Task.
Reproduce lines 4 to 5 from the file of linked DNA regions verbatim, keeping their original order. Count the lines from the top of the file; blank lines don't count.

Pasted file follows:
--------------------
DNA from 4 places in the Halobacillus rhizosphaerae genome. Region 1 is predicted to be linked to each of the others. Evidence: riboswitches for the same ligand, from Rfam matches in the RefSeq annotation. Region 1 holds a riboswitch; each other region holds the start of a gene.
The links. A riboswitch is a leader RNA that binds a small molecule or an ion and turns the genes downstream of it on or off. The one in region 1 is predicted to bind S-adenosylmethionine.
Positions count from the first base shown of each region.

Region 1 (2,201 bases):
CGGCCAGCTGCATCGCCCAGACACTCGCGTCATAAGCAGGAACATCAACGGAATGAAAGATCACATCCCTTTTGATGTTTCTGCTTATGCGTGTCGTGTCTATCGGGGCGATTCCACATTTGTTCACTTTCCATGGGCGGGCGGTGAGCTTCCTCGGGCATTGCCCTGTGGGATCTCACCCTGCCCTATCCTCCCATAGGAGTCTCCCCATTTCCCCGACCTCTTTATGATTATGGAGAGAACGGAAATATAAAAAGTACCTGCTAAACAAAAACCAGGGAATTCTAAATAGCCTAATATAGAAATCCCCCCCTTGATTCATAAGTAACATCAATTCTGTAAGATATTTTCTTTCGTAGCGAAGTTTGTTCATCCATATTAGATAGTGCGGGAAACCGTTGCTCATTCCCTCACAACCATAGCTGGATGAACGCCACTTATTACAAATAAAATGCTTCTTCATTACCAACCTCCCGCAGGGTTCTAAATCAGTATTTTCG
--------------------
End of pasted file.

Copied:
Region 1 (2,201 bases):
CGGCCAGCTGCATCGCCCAGACACTCGCGTCATAAGCAGGAACATCAACGGAATGAAAGATCACATCCCTTTTGATGTTTCTGCTTATGCGTGTCGTGTCTATCGGGGCGATTCCACATTTGTTCACTTTCCATGGGCGGGCGGTGAGCTTCCTCGGGCATTGCCCTGTGGGATCTCACCCTGCCCTATCCTCCCATAGGAGTCTCCCCATTTCCCCGACCTCTTTATGATTATGGAGAGAACGGAAATATAAAAAGTACCTGCTAAACAAAAACCAGGGAATTCTAAATAGCCTAATATAGAAATCCCCCCCTTGATTCATAAGTAACATCAATTCTGTAAGATATTTTCTTTCGTAGCGAAGTTTGTTCATCCATATTAGATAGTGCGGGAAACCGTTGCTCATTCCCTCACAACCATAGCTGGATGAACGCCACTTATTACAAATAAAATGCTTCTTCATTACCAACCTCCCGCAGGGTTCTAAATCAGTATTTTCG